Please don’t be shocked when I say that I’ve become a fan of frozen fish. I think this conversion began many years ago when I was living in Chicago and picked up a piece of fish from my otherwise well-stocked grocery store. It was the end of a long day, I was tired, and I didn’t want to eat pasta yet again. So I hiked over to Treasure Island to get a piece of fish, a few vegetables, and a bar of chocolate.

I should’ve known I was headed for yucky when I could smell the fish counter from way down in the produce section. I brushed it off and picked a snapper filet. I smelled the fish all the way home, and still held out hope, thinking I’d rinse it off and it’d be like new. Far from it. Now my kitchen smelled of the bad fish. I decided veggies and chocolate would be it, and that a girl could do worse.

I never cooked fish again in my Chicago kitchen, taking a stand on the fact that we couldn’t get decent fish there, so I would eat it only in restaurants or when I was up north in Michigan or traveling.

Then I moved to San Francisco and had the kind of fish-cooking and fish-eating experience that ruins you for all other. When fish was on the schedule for the day in culinary school, whole fish would arrive from the pier just a few blocks from the school, at around 10 a.m. There was never, not ever, a fishy scent from these beauties, and we learned how to handle them, from scaling (an awful job) to skinning, fileting, and cooking fish every which way.

But that was then, and this is now, and I live in a place where the only fish I really want to cook at home is Lake Superior whitefish or lake perch, both wonderful fish but generally relegated to summer. This week I am spending a few days with Mama and co. in Florida, and I was all set to go out and get me some fresh fish for our Lenten fish recipe. I asked my brother the best spot to get it, and he launched into his devotion to frozen fish.

I learned long ago that when Richard talks with passion about food, as he often does, I best listen. The point of good frozen fish is that it’s caught, cleaned and flash-frozen within hours. So what you’re getting is the flavor and texture of extraordinarily fresh fish. There’s no telling how long your fish has been in the display when it’s purchased fresh—even if it’s been frozen and then thawed in the display, it doesn’t take long for the fish to begin to deteriorate, smell bad, and taste bad.

So I headed to Publix. First I marched up to the fresh fish display and perused. Smelled bad. I went after the vacuum-packed frozen red snapper feeling funny about taking frozen fish in the face of all of the fresh in the display. I was skeptical, but after I’d read more about flash-frozen fish, this had to be worth a try.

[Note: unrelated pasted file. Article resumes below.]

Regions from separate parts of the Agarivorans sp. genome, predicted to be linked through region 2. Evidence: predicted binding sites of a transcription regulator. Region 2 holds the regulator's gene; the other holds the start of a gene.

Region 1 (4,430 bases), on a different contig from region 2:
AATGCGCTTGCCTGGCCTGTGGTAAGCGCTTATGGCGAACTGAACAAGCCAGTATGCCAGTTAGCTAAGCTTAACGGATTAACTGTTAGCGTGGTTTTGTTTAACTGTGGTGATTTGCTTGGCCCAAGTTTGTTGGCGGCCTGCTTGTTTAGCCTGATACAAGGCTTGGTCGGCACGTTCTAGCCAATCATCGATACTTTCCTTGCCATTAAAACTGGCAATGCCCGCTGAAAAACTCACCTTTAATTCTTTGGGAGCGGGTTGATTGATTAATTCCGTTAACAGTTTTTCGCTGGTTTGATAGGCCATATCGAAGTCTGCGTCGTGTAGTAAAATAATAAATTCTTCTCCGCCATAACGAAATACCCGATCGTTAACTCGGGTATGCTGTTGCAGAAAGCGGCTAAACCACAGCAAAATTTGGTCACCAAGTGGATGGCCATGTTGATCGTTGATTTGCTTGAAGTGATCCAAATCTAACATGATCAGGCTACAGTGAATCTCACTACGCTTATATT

Besides, Publix had shocked me by stocking Joyva tahini for our tahini sauce—I nearly shouted for joy myself when I saw it. I had already traversed the store looking for tahini when I was directed to the international aisle. The entire aisle was dedicated to the foods of Italy, Greece, Korea, the West Indies, Brazil, Mexico….and no Middle East. Boo. I said out loud: you’ve got to be kidding me. A stock boy was nearby and asked if he could help. I told him I wanted tahini, and that Publix needed a Middle Eastern section in their international aisle. He reminded me he had nothing to do with that, as he pulled down the Joyva from the kosher section. You’ve got to be kidding me! I said. This is the BEST tahini! He said, I guess we did something right. You did, I said. And then I made the fish, which was fresh and clean and smelling of nothing but the sea.

Sauteed Snapper with Tahini Sauce and Toasted Pine Nuts
This dish is in every Lebanese cookbook I own. I had never tried it until recently, because even though the Lebanese eat a lot of fish in Lebanon, they don’t in Michigan. Typically the snapper is baked, but I think the dish requires the delicious flavor that sauteeing imparts. Fresh fish should always glisten, have little to no scent, and be firm to the touch. Frozen fish is ideally cleaned and flash-frozen right after it is caught. Look for vacuum-packed frozen fish, which protects the delicate flesh.

For the tahini sauce:
½ cup Joyva tahini (well-stirred before measuring)
1 garlic clove, minced
1 teaspoon salt
¼ cup water
1/3 cup freshly squeezed lemon juice

For the snapper:
2 fillets red snapper
pinch of cayenne pepper
salt and pepper
1 tablespoon butter
1 tablespoon extra-virgin olive oil

2 tablespoons toasted pine nuts
1 tablespoon chopped flat-leaf parsley

Make the tahini sauce by placing the tahini, garlic and salt in the food processor. With the blade running, slowly pour in the water and lemon juice. Taste and adjust seasoning as desired. Depending on your tahini, the sauce can have a slightly bitter taste which can be corrected with more lemon juice, water, and salt.

Season fish with salt, pepper, and cayenne. Bring fish to room temperature, about ½ hour.

Heat a large heavy pan over high heat. Once pan is hot, reduce heat to medium high and add the butter and olive oil. Once the butter foams up and is very hot (but not browned yet), add fillets to the pan, being sure to leave space between fillets. The fish should sizzle the moment it touches the pan. If it doesn’t, remove the fillets and wait for pan to get hotter.

Cook fillets until golden brown on one side, about 3 minutes, flip them over and cook until golden brown on the second side and fish is opaque and flaky in the center, another 2-3 minutes.

Spread the tahini sauce on a platter. Lay the fish over the sauce and sprinkle the fish with toasted pine nuts and parsley. Serve the fish very warm.

Find a PDF of this recipe here.

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